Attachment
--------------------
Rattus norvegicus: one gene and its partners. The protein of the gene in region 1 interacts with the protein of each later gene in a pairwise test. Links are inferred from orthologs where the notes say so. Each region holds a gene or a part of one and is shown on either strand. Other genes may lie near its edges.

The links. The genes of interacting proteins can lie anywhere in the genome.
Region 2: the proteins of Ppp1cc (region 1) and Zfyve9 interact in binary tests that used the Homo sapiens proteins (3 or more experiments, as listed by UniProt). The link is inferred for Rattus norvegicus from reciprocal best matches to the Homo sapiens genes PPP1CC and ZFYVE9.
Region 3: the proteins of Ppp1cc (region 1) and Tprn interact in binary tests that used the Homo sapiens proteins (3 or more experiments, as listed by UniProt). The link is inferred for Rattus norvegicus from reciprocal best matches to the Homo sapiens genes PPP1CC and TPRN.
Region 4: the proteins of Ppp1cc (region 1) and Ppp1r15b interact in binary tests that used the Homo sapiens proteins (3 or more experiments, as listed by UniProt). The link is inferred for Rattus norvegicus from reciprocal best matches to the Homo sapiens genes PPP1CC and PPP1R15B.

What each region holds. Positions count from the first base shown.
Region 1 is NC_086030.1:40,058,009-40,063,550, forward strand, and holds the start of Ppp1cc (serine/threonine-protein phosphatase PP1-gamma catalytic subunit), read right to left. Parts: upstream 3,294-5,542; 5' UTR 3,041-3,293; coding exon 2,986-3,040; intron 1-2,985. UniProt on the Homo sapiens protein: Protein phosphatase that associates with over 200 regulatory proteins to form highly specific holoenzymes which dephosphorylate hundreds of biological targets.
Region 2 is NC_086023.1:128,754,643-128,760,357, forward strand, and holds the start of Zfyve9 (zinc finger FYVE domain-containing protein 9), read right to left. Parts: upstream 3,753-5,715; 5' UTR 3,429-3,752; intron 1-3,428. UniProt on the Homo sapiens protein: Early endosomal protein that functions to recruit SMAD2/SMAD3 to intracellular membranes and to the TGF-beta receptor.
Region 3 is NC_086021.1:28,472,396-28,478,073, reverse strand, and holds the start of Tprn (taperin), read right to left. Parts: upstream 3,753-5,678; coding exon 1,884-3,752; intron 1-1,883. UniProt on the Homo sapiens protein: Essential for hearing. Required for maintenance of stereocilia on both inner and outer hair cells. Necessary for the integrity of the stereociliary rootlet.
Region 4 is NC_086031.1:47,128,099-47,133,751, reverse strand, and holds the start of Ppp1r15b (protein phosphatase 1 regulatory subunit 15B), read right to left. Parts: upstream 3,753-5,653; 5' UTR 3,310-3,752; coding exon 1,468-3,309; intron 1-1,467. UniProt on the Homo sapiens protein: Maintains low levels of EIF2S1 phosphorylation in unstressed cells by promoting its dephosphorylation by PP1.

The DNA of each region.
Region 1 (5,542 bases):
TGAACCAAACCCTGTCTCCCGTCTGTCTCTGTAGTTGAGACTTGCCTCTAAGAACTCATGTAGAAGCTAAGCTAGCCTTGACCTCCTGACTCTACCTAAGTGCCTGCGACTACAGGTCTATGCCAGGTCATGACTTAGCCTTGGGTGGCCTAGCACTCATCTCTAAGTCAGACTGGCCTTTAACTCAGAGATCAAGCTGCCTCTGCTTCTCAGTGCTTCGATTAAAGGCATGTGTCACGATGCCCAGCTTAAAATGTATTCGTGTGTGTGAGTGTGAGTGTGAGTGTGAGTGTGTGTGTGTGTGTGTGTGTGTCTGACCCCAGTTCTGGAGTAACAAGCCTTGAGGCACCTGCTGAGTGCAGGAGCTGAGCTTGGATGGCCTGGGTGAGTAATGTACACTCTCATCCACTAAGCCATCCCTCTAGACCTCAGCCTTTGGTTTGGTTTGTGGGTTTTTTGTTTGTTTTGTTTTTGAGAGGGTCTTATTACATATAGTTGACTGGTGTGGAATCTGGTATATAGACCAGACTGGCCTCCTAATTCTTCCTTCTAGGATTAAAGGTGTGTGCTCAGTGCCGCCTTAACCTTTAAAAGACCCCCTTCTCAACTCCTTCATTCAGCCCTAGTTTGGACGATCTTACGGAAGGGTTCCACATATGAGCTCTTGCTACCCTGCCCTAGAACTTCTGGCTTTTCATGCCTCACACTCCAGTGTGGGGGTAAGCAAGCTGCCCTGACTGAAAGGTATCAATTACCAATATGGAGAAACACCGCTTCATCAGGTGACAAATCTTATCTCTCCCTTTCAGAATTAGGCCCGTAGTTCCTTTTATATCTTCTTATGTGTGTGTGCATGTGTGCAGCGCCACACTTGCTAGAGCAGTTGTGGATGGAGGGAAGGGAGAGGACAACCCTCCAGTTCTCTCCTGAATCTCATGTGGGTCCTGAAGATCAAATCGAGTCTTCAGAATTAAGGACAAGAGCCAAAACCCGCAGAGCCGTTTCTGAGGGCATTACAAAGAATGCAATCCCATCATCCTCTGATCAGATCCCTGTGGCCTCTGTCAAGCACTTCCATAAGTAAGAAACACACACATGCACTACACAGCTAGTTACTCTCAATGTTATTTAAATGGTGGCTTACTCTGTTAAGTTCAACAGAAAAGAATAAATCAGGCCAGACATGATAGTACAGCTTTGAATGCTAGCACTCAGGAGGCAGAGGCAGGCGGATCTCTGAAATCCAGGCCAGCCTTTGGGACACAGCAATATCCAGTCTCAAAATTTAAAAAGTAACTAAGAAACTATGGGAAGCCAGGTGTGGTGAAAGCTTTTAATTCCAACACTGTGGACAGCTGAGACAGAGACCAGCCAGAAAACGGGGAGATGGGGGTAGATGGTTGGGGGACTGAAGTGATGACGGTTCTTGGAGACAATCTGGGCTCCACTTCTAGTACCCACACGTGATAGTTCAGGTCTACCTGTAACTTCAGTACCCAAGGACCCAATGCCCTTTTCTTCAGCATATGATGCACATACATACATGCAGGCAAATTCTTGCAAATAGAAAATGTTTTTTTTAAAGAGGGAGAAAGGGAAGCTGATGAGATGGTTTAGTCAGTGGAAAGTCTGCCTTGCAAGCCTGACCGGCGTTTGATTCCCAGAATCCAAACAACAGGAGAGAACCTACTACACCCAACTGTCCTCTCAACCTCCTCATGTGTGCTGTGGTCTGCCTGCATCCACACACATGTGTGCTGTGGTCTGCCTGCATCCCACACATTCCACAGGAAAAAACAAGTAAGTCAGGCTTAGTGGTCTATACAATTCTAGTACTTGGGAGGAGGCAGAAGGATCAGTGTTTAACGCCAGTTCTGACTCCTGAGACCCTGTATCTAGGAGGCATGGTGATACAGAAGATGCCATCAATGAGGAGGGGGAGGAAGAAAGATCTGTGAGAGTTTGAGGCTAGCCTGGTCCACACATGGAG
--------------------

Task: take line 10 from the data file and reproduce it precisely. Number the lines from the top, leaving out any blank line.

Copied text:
Region 4 is NC_086031.1:47,128,099-47,133,751, reverse strand, and holds the start of Ppp1r15b (protein phosphatase 1 regulatory subunit 15B), read right to left. Parts: upstream 3,753-5,653; 5' UTR 3,310-3,752; coding exon 1,468-3,309; intron 1-1,467. UniProt on the Homo sapiens protein: Maintains low levels of EIF2S1 phosphorylation in unstressed cells by promoting its dephosphorylation by PP1.